“Your first look at the rice cooker can be a bit confusing, especially with the digital face on a fuzzy logic machine. But the procedure is exactly the same with all models: choose a recipe, assemble your ingredients, measure and wash the rice, load the rice bowl, add the water, close the cover, plug in, and press the button.”
September, the official harvesting time for rice, is the official National Rice Month by the USA Rice Federation, advocates of the global rice market from seed to your dinner plate.
I love the idea of how America makes official months associated with food. National Beef Month, National Dairy Month, National Cranberry Month, National Tomato Month, and on and on. It really has nothing to do with anything except an American marketing concept for advertising that causes a focus of yours and mine energy. Rice is so integral to our nourishment, there was even a global International Rice Year in 2004 declared by the UN. How many people noticed is another story, but the economic agriculturalists, genetic engineers, and scientists at the world Rice Genebank in the Philippines, where rice cultivars are collected and stored, did for sure.
But somehow I have affection for National Rice Month. After all it is a cereal grain and bakers deal in grains. After corn, rice is the world’s staple food grain. Rice can be grown just about anywhere there is plenty of water, adapting to delta lowlands as well as terraced mountain sides. There is not a photo of rice cultivation that doesn’t just relax me when I see it—lush and green against the blue sky. Grains of rice are actually the seeds of the rice plant, a kind of grass rather than a true grain. There are 100,000 distinct varieties of rice throughout the world, but they are all fall into one or two subspecies of Oriza sativa.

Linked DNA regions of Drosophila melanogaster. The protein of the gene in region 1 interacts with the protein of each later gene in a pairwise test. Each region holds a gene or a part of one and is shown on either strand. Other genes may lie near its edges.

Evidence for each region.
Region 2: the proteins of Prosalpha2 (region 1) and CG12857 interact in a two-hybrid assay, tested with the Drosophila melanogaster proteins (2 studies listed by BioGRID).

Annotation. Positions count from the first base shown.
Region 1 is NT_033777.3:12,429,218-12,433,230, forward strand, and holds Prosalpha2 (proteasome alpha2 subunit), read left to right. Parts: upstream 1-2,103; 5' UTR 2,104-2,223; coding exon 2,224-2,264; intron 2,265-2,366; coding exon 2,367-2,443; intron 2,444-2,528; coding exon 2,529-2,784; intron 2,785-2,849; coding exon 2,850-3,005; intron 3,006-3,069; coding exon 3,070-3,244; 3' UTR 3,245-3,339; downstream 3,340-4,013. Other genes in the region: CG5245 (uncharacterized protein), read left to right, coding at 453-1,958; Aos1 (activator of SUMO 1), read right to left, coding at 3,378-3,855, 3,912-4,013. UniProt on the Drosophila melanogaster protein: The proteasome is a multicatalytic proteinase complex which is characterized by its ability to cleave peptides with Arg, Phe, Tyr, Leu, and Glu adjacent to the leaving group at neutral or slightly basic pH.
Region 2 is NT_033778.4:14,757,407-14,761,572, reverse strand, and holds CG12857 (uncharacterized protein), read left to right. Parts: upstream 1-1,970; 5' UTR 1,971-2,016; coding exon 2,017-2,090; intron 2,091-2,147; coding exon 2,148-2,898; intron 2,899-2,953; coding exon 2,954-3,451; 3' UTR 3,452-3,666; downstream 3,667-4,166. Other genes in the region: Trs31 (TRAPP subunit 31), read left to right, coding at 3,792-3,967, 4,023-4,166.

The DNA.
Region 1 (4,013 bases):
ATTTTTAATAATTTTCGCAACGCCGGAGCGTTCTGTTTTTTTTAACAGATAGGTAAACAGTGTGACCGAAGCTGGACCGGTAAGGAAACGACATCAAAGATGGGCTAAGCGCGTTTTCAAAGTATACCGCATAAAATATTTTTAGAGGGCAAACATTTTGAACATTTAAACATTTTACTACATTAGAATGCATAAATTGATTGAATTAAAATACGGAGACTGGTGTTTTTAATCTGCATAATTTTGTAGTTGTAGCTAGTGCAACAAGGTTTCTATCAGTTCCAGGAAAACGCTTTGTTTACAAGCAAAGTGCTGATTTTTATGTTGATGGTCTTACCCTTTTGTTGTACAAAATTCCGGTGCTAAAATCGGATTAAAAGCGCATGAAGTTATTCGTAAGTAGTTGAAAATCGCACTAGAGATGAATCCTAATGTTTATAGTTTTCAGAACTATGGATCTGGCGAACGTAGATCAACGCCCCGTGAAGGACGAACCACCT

Rice is one of those subjects I could pick any place and write on, from history, folklore, and religion to economics, geography, botany, and food preparation.
So lets talk geography, one of my favorite subjects since I was very young that lets me gets scholarly. Entire civilization is said to be based on the co ordinated co operation that was needed to create the irrigation systems for the growing of rice. It usually grows in water, so planting and raising it is very hard work for farmers. Wet-rice farming is one of the oldest forms of agriculture known. While growing rice looks so gentle, the process is complex hard work and still often done by hand: planting it into seed beds, transplanting it to the fields, irrigation, harvesting, threshing, drying and polishing.
The rice heartland is Asia, right now figured by archeological evidence (using a technique called thermoluminescence of all things!) that domestication most likely took place in the Korat area of northern Thailand, in one of the longitudinal valleys of Myanmar’s Shan Upland, in Yangtze rice valley in China, Africa, or in Assam at least 10,000 years ago in the zones affected by monsoons. Agricultural settlements as we know it all originally flourished around limited geographic areas like large and small river deltas where the process of puddling soil and transplanting wild seedlings were refined. In several regional languages the general terms for rice and food, or for rice and agriculture, are all synonymous. Rice diffused itself to all the neighboring areas by migrant peoples–the Mohenjo-Daro in India and Sri Lanka, Persia, Japan, Philippines, so long ago it is almost a legend.